The recent high-profile exploitation of a public-facing API at an Australian company highlighted a risk many had warned was coming.
The world has become increasingly reliant on software to make everything work, and application programming interfaces (APIs) play a key role in that. Whether seeking a weather update, participating in an online event, collaborating with colleagues, or engaging in a telehealth consultation, APIs enable software components to talk to each other in the background to both make user requests and respond to them.
As a result, APIs have exploded in popularity as the default way to connect or otherwise communicate with applications, such as to query information held by enterprise systems. The number of companies working with public APIs almost doubled between 2019 and 2022, while the use of other API types - internal, private or third-party - now exceeds 90% in all cases.
API management needs a critical shift
As API sprawl and usage grows, management of this vast field of connections is not keeping pace. Gartner predicts that "by 2025, less than 50% of enterprise APIs will be managed, as explosive growth in APIs surpasses the capabilities of API management tools." As the world becomes API-centric, that lack of management will create security challenges.
This is already evident: Gartner predicted last year that API attacks would become the most frequent attack vector in 2022, "causing data breaches for enterprise web applications." On this, they were correct.
A publicly exposed API is widely believed to be the cause of at least one of the major attacks on Australian enterprises in the back half of 2022, attacks that have collectively driven significant policy reform from the government and reviews of cybersecurity posture on the part of other Australian enterprises.
And Australia isn't alone. Worldwide, around three-quarters of enterprises reported experiencing an API security incident in the last year. In a similar proportion of companies, cybersecurity professionals "did not have a complete API inventory or know which APIs returned sensitive data". Moreover, for 62% of organisations, one-third or more of APIs are undocumented.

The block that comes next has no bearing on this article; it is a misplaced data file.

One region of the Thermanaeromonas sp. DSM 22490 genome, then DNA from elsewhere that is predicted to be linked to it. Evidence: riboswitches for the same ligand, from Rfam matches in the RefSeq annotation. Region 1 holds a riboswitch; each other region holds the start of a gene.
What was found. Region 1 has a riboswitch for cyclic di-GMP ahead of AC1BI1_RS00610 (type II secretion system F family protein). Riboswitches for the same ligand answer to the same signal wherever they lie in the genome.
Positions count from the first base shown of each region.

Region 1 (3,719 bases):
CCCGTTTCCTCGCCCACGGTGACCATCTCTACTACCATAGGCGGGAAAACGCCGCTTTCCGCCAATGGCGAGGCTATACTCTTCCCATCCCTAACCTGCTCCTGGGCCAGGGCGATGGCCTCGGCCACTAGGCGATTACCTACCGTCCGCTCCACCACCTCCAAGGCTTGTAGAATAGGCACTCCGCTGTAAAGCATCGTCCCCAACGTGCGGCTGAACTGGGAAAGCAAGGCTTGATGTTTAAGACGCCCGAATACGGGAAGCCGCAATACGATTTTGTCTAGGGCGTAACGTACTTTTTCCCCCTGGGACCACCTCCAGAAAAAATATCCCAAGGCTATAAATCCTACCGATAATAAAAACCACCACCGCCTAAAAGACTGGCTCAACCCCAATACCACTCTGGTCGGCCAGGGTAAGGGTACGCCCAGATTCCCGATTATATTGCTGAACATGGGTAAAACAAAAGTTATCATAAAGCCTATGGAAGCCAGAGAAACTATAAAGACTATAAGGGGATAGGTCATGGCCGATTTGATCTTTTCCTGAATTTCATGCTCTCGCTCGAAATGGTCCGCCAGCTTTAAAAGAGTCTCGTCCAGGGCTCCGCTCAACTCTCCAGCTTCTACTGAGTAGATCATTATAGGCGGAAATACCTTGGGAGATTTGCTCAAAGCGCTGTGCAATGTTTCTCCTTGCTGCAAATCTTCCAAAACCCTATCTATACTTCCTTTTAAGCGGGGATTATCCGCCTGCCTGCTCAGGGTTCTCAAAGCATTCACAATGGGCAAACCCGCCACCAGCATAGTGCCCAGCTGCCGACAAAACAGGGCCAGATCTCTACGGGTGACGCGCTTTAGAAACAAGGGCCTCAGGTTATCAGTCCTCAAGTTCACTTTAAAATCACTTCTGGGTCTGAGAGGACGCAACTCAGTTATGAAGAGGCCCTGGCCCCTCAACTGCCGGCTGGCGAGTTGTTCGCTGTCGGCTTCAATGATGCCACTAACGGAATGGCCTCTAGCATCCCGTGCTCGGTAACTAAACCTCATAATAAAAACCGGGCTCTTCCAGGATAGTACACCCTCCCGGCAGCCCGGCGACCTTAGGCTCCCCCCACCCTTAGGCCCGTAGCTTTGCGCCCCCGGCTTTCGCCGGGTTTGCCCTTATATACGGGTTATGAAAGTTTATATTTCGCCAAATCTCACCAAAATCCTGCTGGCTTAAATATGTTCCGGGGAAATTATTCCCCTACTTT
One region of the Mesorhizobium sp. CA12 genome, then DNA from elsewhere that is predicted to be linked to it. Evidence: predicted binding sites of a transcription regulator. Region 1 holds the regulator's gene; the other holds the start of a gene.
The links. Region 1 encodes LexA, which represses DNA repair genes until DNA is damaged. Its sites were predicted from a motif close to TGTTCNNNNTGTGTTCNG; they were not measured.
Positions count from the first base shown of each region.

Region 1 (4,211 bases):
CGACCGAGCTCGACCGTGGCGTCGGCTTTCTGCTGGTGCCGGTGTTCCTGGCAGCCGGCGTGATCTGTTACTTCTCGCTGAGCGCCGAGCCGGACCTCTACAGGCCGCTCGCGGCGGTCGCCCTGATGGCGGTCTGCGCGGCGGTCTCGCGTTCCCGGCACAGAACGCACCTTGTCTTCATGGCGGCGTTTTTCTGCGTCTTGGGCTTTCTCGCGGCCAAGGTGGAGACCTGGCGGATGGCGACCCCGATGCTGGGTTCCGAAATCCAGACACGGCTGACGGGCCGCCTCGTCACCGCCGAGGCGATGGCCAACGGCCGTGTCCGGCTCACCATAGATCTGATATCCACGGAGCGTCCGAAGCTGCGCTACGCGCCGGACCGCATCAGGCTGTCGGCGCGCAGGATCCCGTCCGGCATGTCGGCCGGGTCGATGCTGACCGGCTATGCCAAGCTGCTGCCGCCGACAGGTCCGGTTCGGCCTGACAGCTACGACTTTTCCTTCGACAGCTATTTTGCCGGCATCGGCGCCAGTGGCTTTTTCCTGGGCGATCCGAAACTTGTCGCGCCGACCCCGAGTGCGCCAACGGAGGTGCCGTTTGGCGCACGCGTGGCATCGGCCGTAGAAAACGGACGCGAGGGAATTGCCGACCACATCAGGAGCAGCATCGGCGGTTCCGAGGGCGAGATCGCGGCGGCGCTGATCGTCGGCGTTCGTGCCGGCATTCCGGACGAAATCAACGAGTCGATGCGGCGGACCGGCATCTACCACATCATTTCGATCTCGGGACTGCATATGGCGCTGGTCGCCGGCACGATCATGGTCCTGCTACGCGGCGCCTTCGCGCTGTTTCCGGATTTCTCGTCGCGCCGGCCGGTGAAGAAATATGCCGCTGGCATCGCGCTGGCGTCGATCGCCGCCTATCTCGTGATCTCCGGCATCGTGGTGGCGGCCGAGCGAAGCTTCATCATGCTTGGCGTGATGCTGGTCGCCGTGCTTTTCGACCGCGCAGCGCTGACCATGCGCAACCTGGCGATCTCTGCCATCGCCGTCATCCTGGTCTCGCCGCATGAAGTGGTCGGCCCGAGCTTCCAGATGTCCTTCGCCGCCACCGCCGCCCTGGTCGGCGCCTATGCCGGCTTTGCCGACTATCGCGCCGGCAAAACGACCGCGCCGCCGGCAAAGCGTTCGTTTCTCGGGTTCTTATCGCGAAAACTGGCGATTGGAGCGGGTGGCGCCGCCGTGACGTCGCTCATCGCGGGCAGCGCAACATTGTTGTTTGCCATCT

Coupling this with the fact that "only 11% of respondents test APIs for signs of abuse in real-time", there are substantial danger signs that APIs can be used and abused to leak data and that very few organisations would pick up the problem in a timely manner before it ballooned into something far more damaging.
The key is training supported by an architectural rethink
By design, APIs open the floodgates for communication between apps. As a result, it's possible to have too much talking between APIs, which will overshare "too much information" if that is made permissible.
In addition, when the risk-mitigation measures for API access control are lax, APIs will reveal too much information or - worse - expose themselves through a vulnerable app backdoor. Too often, developers over-permission APIs for functions so they don't have to keep changing access rights with every program build. However, attackers are well aware that this is happening, so they seek to breach APIs and use their powerful permissions to infiltrate networks.
To effectively mitigate against these challenges and attack risks, organisations need to train their developers on "security first" while subjecting APIs to least-privilege Zero Trust policies.
How to strengthen API security
First, organisations should work to upskill developers to cultivate a "security first" culture. Security first and other so-called 'shift-left' approaches seem to bring a security mindset into everything a developer produces. It's critical to educate developers about the nuances that differentiate a poor coding pattern from a good one to help them focus on building safe software from the start.
In addition, when security teams strengthen their communications and relationships with developers, those developers learn how to use the right tools for protection and even maximise their value. Hands-on/person-to-person training is essential here. Computer-based training by itself comes with too many limitations, often lacking the ability to verify the security skills of participants. Organisations and security teams need assurance that the knowledge has stuck and is being implemented correctly as part of the software development lifecycle.
Practising real-life scenarios can assist in this regard. Developers benefit the most by experiencing the real-world scenarios and consequences of broken access control – it's the most potent way to both verify and improve skills, and all training programs must include this if they are to be successful.
In further incorporating Zero Trust, security and/or developer teams are advised to limit the calls APIs are allowed to make, so these calls are strictly conducted based on context-centred requests. Subsequently, attackers will encounter difficulties in modifying them for criminal purposes.
The road forward
APIs are going to remain a vital part of today's interconnected world. Their ability to request and receive data from other sources means they underpin a significant portion of online transactions. As API security shifts, it's crucial for developers to understand their role in keeping APIs secure.